Resilient Organisation: Covid-19 and Staff Mental Health
Updated: Sep 16, 2022
The exceptional events of recent times have taken their toll on us all. With the tragic loss of so many lives, no-one has been left untouched by the devastating physical effects of Covid-19. But the full extent of its mental health impact is still emerging.
The mental health impact of Covid
According to the World Health Organization (WHO), depression and anxiety are set to rise as a result of the Covid pandemic. Reports suggesting an increase in alcohol consumption, gambling and other addictions during this time are also of major concern.
In their May news release, the Director-General of WHO cited a number of reasons for the predicted increase in mental distress: “Social isolation, fear of contagion, and loss of family members is compounded by the distress caused by loss of income and often employment.”
Supporting staff mental health
Workplaces need to be proactive in addressing the wellbeing needs arising from this spike in mental distress. Putting in place a staff wellbeing plan that supports mental health across the whole staff group will ensure the workforce is protected and reduce the impact on the organisation. Here are some top workplace wellbeing tips to consider:
Talk to your people about mental health
Sharing information about mental health, typical triggers for difficulties and how staff can recognise when they are struggling is a first step to destigmatising it.
Acknowledging the ongoing uncertainty everyone is facing and the stress this can cause opens the conversation about mental health. Explore what the organisation can do to help. Maybe regular wellbeing check-ins or strategies for managing workloads are what’s needed.
Listen to staff. You don’t have to be a mental health expert to show concern and interest in staff mental wellbeing. Just asking about how staff members are feeling and listening to what they have to say can make all the difference.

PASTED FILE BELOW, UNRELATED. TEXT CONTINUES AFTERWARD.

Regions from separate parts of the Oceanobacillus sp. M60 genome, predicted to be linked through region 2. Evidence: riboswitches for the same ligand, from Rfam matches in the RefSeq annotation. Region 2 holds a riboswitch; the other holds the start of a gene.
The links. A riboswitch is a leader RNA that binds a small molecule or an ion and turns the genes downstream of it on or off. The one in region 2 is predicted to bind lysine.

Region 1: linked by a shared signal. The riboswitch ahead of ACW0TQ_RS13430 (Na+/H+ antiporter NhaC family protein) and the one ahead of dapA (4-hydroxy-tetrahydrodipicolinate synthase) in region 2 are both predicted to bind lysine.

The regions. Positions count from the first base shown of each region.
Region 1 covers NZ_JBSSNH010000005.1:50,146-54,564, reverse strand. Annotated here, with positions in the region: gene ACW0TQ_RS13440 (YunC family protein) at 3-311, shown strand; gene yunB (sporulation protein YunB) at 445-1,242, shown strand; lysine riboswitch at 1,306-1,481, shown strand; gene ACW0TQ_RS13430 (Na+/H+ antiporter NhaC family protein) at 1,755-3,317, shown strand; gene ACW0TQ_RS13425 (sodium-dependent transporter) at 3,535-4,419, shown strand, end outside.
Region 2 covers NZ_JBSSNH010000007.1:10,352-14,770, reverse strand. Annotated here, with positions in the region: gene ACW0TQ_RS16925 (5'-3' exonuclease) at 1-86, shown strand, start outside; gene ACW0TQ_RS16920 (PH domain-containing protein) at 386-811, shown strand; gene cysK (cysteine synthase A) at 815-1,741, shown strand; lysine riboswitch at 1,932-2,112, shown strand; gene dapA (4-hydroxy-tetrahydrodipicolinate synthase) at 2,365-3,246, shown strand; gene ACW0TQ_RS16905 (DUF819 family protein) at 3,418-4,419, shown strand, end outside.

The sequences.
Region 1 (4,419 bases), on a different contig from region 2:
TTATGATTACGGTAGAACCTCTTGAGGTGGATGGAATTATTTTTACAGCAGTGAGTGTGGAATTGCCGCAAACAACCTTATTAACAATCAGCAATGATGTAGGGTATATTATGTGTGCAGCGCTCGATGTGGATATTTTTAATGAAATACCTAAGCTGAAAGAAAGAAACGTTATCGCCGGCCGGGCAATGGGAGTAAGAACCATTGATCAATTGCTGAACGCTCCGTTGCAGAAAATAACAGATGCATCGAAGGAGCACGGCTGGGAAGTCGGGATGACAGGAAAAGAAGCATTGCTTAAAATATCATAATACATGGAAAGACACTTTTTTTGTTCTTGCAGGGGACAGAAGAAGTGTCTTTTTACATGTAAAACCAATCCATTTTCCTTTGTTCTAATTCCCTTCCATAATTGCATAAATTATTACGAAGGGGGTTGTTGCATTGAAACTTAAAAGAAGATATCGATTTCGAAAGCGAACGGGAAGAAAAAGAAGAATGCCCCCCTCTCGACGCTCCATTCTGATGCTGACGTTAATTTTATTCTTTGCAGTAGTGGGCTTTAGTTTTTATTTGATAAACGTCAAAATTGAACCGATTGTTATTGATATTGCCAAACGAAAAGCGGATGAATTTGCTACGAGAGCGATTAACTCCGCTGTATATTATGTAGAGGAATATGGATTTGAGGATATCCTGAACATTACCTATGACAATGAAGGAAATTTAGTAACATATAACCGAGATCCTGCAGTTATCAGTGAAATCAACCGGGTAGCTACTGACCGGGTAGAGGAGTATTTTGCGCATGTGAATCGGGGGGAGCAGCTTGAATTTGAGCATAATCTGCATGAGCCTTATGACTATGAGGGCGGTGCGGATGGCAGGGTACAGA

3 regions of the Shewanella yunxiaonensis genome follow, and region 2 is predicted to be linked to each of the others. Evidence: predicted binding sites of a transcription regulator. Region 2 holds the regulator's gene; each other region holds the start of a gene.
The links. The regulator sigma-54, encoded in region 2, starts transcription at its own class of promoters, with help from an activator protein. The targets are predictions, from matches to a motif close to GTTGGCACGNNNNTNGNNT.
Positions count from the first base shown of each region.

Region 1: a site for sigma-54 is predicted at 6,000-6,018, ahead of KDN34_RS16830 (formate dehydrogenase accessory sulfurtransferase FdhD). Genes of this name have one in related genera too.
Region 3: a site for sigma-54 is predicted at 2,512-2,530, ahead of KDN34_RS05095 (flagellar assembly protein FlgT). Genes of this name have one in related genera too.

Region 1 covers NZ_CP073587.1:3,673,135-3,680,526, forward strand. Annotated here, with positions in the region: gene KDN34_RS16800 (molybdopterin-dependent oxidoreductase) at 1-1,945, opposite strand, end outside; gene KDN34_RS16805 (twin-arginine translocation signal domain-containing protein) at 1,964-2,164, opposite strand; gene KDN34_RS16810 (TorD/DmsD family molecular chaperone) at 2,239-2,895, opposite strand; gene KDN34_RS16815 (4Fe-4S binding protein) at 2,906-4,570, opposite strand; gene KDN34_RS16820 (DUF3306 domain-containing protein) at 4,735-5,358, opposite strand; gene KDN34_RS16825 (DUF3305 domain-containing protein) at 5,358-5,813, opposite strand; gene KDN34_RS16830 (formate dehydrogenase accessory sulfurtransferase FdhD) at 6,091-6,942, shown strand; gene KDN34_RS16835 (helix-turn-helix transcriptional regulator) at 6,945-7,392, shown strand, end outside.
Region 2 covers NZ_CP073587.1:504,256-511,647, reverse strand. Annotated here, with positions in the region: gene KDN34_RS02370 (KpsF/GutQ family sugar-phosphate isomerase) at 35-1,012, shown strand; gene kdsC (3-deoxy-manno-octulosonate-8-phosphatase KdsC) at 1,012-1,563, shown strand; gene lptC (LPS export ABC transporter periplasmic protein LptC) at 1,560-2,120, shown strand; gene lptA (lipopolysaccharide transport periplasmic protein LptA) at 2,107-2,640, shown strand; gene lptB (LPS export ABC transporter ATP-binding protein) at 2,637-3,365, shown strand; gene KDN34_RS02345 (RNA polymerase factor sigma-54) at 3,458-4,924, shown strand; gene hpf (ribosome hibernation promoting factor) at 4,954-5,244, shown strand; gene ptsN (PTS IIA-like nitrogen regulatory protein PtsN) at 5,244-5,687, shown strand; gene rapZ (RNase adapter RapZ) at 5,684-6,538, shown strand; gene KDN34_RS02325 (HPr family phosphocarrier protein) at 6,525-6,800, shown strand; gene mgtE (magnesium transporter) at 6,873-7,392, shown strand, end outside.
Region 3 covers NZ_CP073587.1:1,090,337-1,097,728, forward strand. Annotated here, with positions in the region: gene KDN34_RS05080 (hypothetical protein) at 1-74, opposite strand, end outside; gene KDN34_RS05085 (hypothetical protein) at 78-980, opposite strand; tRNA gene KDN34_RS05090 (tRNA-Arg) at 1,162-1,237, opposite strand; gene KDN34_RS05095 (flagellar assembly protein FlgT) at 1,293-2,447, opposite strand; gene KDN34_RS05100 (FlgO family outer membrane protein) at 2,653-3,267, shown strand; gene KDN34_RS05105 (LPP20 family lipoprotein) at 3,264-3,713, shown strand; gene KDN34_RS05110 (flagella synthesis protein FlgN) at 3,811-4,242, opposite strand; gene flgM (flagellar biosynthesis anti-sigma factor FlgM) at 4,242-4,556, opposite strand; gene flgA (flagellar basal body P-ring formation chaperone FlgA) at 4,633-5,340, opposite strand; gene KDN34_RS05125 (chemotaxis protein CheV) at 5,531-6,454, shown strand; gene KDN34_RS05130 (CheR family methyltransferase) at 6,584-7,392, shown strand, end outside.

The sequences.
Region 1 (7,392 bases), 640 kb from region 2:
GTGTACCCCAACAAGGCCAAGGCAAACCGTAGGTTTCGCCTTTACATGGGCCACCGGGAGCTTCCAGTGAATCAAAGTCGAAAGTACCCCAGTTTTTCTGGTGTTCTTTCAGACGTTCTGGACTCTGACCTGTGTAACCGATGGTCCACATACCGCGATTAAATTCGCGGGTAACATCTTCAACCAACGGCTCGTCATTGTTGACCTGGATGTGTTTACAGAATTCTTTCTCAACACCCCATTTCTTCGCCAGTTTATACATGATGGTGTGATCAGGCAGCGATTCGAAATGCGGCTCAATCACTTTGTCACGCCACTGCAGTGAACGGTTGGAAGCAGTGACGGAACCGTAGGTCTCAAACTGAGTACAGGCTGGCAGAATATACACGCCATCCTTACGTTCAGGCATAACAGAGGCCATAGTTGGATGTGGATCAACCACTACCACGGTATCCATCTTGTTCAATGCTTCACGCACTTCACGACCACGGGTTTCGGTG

And remember that with so many demands at work it can be easy to make assumptions and accept “I’m fine” as the whole truth. It may not be.
Encourage self-care behaviours
Self-care is essential for mental wellbeing but often overlooked at work. Try:
Encouraging staff to take regular breaks
Supporting people to manage time and work tasks by prioritising and setting reasonable targets
Creating opportunities for social connection and support between staff members
Offering workplace wellbeing initiatives aimed at increasing mental health awareness and strategies for managing stress symptoms.
Support healthy homeworking practices
Encourage staff to set clear boundaries around work so that space and time for family and hobbies is protected. Remember, recovery time is important as it helps people to recharge and return to work with more motivation and enthusiasm.
Ensure managers are equipped to offer support
It’s not always easy to talk about mental health. Managers who are trained in emotional and social intelligence skills will be much more attuned to the wellbeing needs of their staff. By creating space for conversations about mental health, these managers create a sense of trust and safety among staff that facilitates honest discussion and positive relationships.
Remember, as the mental health fallout of Covid continues, putting a workplace wellbeing plan in place now will reap health benefits for individuals, teams and the wider organisation.